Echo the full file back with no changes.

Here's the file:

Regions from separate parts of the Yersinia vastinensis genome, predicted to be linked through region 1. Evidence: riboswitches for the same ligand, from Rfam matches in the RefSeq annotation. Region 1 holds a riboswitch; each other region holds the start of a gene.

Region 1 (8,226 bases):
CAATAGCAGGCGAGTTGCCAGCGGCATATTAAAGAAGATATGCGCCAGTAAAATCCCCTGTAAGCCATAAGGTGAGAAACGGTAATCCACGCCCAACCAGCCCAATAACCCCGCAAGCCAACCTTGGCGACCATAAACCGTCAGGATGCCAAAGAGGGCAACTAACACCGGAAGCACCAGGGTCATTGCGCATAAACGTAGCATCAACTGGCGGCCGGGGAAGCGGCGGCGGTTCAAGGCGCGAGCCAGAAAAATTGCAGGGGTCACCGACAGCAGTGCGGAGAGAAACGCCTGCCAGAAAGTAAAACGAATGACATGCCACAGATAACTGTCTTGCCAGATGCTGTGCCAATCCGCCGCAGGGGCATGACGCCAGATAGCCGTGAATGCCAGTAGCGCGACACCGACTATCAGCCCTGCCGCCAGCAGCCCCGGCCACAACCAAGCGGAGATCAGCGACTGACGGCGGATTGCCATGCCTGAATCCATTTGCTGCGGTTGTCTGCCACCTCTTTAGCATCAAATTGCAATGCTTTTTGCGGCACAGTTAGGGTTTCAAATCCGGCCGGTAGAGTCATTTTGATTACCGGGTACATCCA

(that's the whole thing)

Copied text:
Regions from separate parts of the Yersinia vastinensis genome, predicted to be linked through region 1. Evidence: riboswitches for the same ligand, from Rfam matches in the RefSeq annotation. Region 1 holds a riboswitch; each other region holds the start of a gene.

Region 1 (8,226 bases):
CAATAGCAGGCGAGTTGCCAGCGGCATATTAAAGAAGATATGCGCCAGTAAAATCCCCTGTAAGCCATAAGGTGAGAAACGGTAATCCACGCCCAACCAGCCCAATAACCCCGCAAGCCAACCTTGGCGACCATAAACCGTCAGGATGCCAAAGAGGGCAACTAACACCGGAAGCACCAGGGTCATTGCGCATAAACGTAGCATCAACTGGCGGCCGGGGAAGCGGCGGCGGTTCAAGGCGCGAGCCAGAAAAATTGCAGGGGTCACCGACAGCAGTGCGGAGAGAAACGCCTGCCAGAAAGTAAAACGAATGACATGCCACAGATAACTGTCTTGCCAGATGCTGTGCCAATCCGCCGCAGGGGCATGACGCCAGATAGCCGTGAATGCCAGTAGCGCGACACCGACTATCAGCCCTGCCGCCAGCAGCCCCGGCCACAACCAAGCGGAGATCAGCGACTGACGGCGGATTGCCATGCCTGAATCCATTTGCTGCGGTTGTCTGCCACCTCTTTAGCATCAAATTGCAATGCTTTTTGCGGCACAGTTAGGGTTTCAAATCCGGCCGGTAGAGTCATTTTGATTACCGGGTACATCCA